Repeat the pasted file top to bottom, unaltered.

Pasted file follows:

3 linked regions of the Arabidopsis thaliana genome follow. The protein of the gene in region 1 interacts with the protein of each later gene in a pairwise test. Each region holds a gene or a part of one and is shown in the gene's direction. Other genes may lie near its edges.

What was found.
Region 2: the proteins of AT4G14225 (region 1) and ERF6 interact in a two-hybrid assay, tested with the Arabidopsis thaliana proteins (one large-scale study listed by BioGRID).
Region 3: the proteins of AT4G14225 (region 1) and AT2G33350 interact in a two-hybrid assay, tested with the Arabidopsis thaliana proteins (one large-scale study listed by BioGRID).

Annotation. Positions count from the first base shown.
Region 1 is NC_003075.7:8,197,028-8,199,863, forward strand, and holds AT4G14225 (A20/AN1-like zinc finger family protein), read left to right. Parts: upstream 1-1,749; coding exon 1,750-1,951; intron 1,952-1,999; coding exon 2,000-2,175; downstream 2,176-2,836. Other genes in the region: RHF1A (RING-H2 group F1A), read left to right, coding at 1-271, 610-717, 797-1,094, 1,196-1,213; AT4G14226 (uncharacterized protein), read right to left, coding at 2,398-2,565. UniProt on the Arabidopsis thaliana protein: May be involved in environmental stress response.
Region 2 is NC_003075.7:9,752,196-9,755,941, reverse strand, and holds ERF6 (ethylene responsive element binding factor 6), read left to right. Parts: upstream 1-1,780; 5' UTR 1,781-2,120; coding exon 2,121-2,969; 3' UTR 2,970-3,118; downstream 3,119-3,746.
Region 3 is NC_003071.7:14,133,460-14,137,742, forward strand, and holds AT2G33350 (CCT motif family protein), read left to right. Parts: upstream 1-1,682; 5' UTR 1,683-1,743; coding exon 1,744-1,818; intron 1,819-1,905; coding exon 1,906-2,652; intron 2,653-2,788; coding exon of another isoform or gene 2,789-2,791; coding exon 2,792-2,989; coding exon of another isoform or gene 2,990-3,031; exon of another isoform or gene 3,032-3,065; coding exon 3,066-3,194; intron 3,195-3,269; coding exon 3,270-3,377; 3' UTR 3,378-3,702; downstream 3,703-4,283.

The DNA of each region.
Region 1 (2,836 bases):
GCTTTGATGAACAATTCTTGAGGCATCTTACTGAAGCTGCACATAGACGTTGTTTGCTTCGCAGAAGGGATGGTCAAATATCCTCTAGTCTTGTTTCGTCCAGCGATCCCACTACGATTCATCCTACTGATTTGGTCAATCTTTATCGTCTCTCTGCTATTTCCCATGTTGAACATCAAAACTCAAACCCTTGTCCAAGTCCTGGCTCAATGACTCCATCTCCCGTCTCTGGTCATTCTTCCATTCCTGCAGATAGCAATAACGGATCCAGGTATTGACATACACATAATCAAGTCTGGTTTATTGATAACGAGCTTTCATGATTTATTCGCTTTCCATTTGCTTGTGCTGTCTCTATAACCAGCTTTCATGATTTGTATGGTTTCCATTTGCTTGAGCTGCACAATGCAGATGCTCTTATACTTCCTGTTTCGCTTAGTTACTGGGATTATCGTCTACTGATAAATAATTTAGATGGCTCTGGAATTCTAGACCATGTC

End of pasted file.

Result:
3 linked regions of the Arabidopsis thaliana genome follow. The protein of the gene in region 1 interacts with the protein of each later gene in a pairwise test. Each region holds a gene or a part of one and is shown in the gene's direction. Other genes may lie near its edges.

What was found.
Region 2: the proteins of AT4G14225 (region 1) and ERF6 interact in a two-hybrid assay, tested with the Arabidopsis thaliana proteins (one large-scale study listed by BioGRID).
Region 3: the proteins of AT4G14225 (region 1) and AT2G33350 interact in a two-hybrid assay, tested with the Arabidopsis thaliana proteins (one large-scale study listed by BioGRID).

Annotation. Positions count from the first base shown.
Region 1 is NC_003075.7:8,197,028-8,199,863, forward strand, and holds AT4G14225 (A20/AN1-like zinc finger family protein), read left to right. Parts: upstream 1-1,749; coding exon 1,750-1,951; intron 1,952-1,999; coding exon 2,000-2,175; downstream 2,176-2,836. Other genes in the region: RHF1A (RING-H2 group F1A), read left to right, coding at 1-271, 610-717, 797-1,094, 1,196-1,213; AT4G14226 (uncharacterized protein), read right to left, coding at 2,398-2,565. UniProt on the Arabidopsis thaliana protein: May be involved in environmental stress response.
Region 2 is NC_003075.7:9,752,196-9,755,941, reverse strand, and holds ERF6 (ethylene responsive element binding factor 6), read left to right. Parts: upstream 1-1,780; 5' UTR 1,781-2,120; coding exon 2,121-2,969; 3' UTR 2,970-3,118; downstream 3,119-3,746.
Region 3 is NC_003071.7:14,133,460-14,137,742, forward strand, and holds AT2G33350 (CCT motif family protein), read left to right. Parts: upstream 1-1,682; 5' UTR 1,683-1,743; coding exon 1,744-1,818; intron 1,819-1,905; coding exon 1,906-2,652; intron 2,653-2,788; coding exon of another isoform or gene 2,789-2,791; coding exon 2,792-2,989; coding exon of another isoform or gene 2,990-3,031; exon of another isoform or gene 3,032-3,065; coding exon 3,066-3,194; intron 3,195-3,269; coding exon 3,270-3,377; 3' UTR 3,378-3,702; downstream 3,703-4,283.

The DNA of each region.
Region 1 (2,836 bases):
GCTTTGATGAACAATTCTTGAGGCATCTTACTGAAGCTGCACATAGACGTTGTTTGCTTCGCAGAAGGGATGGTCAAATATCCTCTAGTCTTGTTTCGTCCAGCGATCCCACTACGATTCATCCTACTGATTTGGTCAATCTTTATCGTCTCTCTGCTATTTCCCATGTTGAACATCAAAACTCAAACCCTTGTCCAAGTCCTGGCTCAATGACTCCATCTCCCGTCTCTGGTCATTCTTCCATTCCTGCAGATAGCAATAACGGATCCAGGTATTGACATACACATAATCAAGTCTGGTTTATTGATAACGAGCTTTCATGATTTATTCGCTTTCCATTTGCTTGTGCTGTCTCTATAACCAGCTTTCATGATTTGTATGGTTTCCATTTGCTTGAGCTGCACAATGCAGATGCTCTTATACTTCCTGTTTCGCTTAGTTACTGGGATTATCGTCTACTGATAAATAATTTAGATGGCTCTGGAATTCTAGACCATGTC